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Daniel Ellsberg strengthened public opposition to the Vietnam War in 1971 when he leaked the Pentagon Papers to the New York Times.
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Born in Chicago in 1931, military strategist Daniel Ellsberg helped strengthen public opposition to the Vietnam War in 1971 by leaking secret documents known as the Pentagon Papers to the New York Times. The documents contained evidence that the U.S. government had misled the public regarding U.S. involvement in the war.
"Their example put the question in my head: What could I do to help shorten this war, now that I'm prepared to go to prison for it?"
"The Pentagon Papers definitely contributed to a delegitimation of the war, an impatience with its continuation, and a sense that it was wrong."
Military analyst Daniel Ellsberg was born on April 7, 1931, in Chicago, Illinois, and grew up in Highland Park, Michigan. His father, Harry Ellsberg, worked as a civil engineer and his mother, Adele, worked as a fundraiser at the National Jewish Hospital but quit working upon her marriage. Both of Ellsberg's parents were Jewish by heritage but fervent converts to Christian Science. Neighbors and classmates remember young Daniel Ellsberg as an introverted and unusual child.
"Danny was just never one of the guys," one classmate recalled. "He wasn't like the rest of the boys." Another neighbor recalled: "I don't think we walked to school with him ever. He never fraternized with any of the young people in the neighborhood." However, Ellsberg was also an extraordinarily gifted child, excelling especially at math and piano. He read constantly and possessed phenomenal recall, once appearing on a Detroit radio station to recite the entire Gettysburg Address from memory.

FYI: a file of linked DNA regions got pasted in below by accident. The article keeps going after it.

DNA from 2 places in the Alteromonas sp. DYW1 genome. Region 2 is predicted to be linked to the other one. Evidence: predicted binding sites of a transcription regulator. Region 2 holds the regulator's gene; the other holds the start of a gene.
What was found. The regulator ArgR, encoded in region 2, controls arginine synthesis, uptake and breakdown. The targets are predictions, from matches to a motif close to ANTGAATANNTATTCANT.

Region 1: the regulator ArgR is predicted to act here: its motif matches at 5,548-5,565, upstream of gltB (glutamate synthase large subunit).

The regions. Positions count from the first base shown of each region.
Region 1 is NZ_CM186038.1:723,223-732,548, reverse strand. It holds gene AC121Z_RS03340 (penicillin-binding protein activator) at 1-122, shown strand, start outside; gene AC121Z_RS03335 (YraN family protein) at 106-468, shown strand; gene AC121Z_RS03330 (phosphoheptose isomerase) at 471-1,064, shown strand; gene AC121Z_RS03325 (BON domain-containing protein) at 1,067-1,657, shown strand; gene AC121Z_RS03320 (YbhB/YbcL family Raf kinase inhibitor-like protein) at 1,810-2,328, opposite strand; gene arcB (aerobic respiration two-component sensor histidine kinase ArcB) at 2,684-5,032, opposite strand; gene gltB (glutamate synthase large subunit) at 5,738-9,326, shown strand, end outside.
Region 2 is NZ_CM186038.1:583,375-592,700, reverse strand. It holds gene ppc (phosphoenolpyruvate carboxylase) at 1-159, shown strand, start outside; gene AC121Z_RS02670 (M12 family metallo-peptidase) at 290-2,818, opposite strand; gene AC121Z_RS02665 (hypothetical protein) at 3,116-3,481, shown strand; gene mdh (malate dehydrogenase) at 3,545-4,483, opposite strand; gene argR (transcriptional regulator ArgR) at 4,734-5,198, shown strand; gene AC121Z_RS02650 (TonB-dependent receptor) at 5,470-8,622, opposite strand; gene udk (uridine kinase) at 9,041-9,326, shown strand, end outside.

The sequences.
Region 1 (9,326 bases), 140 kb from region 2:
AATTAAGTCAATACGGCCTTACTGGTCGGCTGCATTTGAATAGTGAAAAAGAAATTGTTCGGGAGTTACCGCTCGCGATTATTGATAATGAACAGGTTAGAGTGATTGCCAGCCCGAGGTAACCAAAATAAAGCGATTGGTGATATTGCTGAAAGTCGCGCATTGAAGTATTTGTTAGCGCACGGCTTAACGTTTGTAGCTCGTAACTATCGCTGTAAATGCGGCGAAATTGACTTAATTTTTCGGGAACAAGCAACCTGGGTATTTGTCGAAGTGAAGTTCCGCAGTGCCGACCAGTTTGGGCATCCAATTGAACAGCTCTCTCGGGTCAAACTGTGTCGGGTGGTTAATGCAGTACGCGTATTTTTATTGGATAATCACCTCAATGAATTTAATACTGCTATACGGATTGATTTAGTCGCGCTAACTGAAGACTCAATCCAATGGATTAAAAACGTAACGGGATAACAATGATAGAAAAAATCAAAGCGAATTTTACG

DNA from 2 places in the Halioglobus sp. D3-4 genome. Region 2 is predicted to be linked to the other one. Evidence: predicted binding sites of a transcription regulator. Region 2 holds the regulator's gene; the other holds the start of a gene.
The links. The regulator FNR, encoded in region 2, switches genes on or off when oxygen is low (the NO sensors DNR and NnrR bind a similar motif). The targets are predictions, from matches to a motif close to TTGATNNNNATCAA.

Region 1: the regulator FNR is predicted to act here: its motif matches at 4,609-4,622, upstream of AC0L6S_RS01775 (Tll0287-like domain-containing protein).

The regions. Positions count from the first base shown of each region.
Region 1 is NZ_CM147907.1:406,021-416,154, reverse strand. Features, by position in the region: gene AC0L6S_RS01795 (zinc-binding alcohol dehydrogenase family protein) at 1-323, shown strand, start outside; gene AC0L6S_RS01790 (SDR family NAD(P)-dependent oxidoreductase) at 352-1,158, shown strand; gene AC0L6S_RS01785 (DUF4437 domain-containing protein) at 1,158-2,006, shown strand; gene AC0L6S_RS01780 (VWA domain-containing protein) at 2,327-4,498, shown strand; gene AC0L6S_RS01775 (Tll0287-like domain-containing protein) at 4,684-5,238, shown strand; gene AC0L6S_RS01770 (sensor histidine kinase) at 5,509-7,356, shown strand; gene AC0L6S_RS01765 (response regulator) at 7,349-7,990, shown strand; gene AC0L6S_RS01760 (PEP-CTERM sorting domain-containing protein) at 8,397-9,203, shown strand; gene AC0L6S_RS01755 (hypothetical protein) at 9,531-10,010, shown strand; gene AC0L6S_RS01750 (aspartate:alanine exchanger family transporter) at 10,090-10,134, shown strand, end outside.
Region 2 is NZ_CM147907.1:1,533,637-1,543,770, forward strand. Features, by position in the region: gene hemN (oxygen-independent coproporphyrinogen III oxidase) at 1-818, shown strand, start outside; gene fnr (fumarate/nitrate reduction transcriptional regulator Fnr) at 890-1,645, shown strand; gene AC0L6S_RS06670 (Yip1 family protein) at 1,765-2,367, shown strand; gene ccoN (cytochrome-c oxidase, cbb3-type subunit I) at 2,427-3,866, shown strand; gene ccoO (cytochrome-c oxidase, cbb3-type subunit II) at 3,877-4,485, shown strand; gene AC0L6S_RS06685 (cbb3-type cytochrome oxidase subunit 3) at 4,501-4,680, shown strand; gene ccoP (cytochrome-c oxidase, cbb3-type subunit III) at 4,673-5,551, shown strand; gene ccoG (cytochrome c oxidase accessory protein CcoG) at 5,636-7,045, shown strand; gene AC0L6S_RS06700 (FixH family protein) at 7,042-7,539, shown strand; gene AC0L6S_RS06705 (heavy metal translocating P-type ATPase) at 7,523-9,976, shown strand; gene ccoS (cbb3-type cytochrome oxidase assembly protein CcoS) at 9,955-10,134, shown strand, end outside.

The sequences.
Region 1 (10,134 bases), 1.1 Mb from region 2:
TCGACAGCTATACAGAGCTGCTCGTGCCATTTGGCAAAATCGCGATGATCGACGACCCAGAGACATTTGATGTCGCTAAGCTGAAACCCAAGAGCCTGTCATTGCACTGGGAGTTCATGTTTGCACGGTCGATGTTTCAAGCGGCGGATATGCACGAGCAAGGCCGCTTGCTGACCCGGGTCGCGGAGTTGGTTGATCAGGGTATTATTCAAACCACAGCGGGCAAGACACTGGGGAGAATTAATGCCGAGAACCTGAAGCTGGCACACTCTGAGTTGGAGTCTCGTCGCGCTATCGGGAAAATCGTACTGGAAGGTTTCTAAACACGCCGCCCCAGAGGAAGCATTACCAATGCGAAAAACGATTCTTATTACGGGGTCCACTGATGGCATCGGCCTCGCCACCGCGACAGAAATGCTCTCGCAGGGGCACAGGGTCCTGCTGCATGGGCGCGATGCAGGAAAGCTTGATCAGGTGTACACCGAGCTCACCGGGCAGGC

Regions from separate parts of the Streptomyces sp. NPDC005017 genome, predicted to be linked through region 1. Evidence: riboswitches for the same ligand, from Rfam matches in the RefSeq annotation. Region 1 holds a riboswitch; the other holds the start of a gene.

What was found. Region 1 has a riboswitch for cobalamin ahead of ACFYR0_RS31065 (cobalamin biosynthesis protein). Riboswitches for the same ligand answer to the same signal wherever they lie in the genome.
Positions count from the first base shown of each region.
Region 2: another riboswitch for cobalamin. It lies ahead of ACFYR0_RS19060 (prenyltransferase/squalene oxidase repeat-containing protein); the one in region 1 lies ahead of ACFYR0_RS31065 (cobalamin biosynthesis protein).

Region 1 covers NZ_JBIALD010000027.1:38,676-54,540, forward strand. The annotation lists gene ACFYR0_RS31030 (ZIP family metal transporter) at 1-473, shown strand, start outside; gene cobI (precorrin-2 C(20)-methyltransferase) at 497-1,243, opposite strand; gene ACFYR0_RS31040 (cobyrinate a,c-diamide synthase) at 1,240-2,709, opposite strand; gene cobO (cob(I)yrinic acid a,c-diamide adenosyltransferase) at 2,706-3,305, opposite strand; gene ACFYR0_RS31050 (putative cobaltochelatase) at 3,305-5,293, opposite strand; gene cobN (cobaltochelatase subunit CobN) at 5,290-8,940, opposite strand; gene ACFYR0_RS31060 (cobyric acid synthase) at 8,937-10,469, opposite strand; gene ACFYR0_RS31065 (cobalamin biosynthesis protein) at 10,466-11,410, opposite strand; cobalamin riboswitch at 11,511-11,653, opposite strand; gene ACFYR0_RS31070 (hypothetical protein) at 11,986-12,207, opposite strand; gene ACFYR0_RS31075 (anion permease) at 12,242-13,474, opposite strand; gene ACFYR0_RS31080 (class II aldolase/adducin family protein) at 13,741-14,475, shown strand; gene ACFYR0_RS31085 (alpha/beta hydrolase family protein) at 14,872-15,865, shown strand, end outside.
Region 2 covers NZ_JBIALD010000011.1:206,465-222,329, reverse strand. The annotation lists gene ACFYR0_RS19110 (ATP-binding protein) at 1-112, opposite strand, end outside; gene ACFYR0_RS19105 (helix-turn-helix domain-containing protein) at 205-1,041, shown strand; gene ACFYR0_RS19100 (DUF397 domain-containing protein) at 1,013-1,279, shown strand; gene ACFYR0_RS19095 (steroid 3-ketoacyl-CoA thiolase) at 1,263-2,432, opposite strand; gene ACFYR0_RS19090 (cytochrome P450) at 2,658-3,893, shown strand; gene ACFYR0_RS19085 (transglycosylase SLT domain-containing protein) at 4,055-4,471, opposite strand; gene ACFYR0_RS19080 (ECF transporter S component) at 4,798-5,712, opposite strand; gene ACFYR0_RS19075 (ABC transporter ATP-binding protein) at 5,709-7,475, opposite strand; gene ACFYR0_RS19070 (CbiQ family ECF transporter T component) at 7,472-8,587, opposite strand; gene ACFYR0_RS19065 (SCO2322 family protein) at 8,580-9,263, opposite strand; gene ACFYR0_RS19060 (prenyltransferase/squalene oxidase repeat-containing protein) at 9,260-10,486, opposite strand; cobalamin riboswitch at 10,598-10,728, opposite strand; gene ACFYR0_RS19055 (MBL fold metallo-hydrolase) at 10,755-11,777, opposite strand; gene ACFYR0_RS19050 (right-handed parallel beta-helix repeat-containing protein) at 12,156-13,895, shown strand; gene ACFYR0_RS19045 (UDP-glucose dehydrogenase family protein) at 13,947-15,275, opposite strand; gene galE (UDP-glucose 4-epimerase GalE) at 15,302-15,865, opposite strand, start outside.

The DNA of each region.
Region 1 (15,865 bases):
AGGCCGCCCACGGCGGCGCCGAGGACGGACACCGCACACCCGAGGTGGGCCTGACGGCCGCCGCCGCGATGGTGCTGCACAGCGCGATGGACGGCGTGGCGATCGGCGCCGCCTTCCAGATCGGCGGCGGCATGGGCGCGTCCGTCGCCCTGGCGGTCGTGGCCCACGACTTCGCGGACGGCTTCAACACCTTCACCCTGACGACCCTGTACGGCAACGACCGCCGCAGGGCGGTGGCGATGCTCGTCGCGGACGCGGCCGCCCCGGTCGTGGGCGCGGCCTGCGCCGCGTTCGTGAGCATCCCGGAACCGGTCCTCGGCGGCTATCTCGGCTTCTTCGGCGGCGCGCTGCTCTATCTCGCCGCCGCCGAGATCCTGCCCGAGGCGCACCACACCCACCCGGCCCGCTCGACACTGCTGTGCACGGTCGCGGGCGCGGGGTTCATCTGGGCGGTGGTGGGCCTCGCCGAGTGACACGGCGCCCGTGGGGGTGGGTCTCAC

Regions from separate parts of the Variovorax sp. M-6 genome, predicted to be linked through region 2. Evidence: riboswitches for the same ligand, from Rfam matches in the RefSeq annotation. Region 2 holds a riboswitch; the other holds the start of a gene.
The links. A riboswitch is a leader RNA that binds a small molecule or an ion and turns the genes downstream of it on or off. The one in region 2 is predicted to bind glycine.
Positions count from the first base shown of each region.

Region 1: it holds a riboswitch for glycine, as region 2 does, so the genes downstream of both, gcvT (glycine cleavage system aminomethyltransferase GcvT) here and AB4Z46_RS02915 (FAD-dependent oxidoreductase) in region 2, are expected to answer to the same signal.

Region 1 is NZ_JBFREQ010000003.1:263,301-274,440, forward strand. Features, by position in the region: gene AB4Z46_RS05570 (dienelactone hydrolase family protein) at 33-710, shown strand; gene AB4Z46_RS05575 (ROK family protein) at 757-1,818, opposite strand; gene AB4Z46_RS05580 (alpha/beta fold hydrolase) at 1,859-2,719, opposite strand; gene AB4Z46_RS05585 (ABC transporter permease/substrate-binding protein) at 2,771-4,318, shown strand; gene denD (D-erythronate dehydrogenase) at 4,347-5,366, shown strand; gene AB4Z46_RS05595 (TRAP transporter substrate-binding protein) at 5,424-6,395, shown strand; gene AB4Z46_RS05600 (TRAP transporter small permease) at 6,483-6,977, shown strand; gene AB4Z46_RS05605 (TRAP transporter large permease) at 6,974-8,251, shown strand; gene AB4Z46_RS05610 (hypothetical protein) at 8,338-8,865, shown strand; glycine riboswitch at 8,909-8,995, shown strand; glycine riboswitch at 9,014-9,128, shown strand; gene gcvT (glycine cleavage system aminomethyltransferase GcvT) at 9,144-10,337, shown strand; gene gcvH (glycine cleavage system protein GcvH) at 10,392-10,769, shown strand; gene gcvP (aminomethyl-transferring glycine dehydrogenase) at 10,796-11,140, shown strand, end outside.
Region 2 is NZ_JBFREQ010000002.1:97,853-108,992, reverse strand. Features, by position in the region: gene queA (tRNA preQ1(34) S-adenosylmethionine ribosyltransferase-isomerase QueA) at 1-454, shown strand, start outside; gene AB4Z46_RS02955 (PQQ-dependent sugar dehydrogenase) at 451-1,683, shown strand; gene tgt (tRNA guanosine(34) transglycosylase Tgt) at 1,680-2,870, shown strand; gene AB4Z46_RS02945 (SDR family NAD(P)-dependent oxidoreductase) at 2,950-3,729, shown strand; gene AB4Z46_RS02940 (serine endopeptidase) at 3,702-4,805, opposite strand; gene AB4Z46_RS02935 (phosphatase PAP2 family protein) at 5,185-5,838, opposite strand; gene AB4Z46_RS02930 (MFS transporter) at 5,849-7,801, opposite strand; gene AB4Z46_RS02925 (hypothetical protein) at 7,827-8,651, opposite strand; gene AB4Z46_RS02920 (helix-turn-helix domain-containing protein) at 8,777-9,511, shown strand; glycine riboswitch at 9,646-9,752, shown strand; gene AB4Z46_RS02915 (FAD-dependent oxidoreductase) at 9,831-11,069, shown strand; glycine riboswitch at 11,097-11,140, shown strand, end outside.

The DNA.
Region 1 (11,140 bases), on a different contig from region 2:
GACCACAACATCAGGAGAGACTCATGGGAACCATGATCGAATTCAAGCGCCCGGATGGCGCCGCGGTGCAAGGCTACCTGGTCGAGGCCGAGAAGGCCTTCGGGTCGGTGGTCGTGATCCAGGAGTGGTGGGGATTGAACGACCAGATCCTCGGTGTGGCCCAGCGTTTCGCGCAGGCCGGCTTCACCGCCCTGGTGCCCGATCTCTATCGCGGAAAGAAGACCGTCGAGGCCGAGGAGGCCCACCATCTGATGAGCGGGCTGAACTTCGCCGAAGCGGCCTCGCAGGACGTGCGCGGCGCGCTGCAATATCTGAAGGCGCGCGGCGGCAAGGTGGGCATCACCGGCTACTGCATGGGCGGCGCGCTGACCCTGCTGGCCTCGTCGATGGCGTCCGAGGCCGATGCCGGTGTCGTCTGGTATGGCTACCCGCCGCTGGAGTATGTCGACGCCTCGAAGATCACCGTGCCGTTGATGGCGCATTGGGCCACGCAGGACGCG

Ellsberg received a full academic scholarship to attend the prestigious Cranbrook School in Bloomfield Hills, just outside Detroit, Michigan, ultimately graduating first in his class in 1948 and thus earning another full academic scholarship to study at Harvard. There he majored in economics and wrote a senior honors thesis entitled "Theories of Decision-making Under Uncertainty: The Contributions of von Neumann and Morgenstern," which he later developed into journal articles published in the Economic Journal and American Economics Review.
Upon graduating from Harvard summa cum laude in 1952, Ellsberg received a Woodrow Wilson Scholarship to study economics for a year at King's College, Cambridge University. He returned to the United States in 1953 and immediately volunteered to serve in the Marine Corps Officer Candidates Program (he had earlier been granted educational deferments of military service). Ellsberg served in the Marine Corps for three years, from 1954-'57, working as rifle platoon leader, operations officer and rifle company commander. He extended his service for six months to serve in the U.S. 6th Fleet in the Mediterranean during the 1956 Suez Crisis in Egypt.
After completing his military service, Ellsberg returned to Harvard on a three-year Junior Fellowship with the Society of Fellows to pursue independent graduate study in economics. In 1959, he landed a position as strategic analyst at the RAND Corporation, a highly influential nonprofit that closely advised the U.S. government on military strategy. After first working as a consultant to the Commander-in-Chief Pacific, in 1961 he was assigned to draft the Secretary of Defense Guidance to the Joint Chiefs of Staff on operational plans in the event of a nuclear war.
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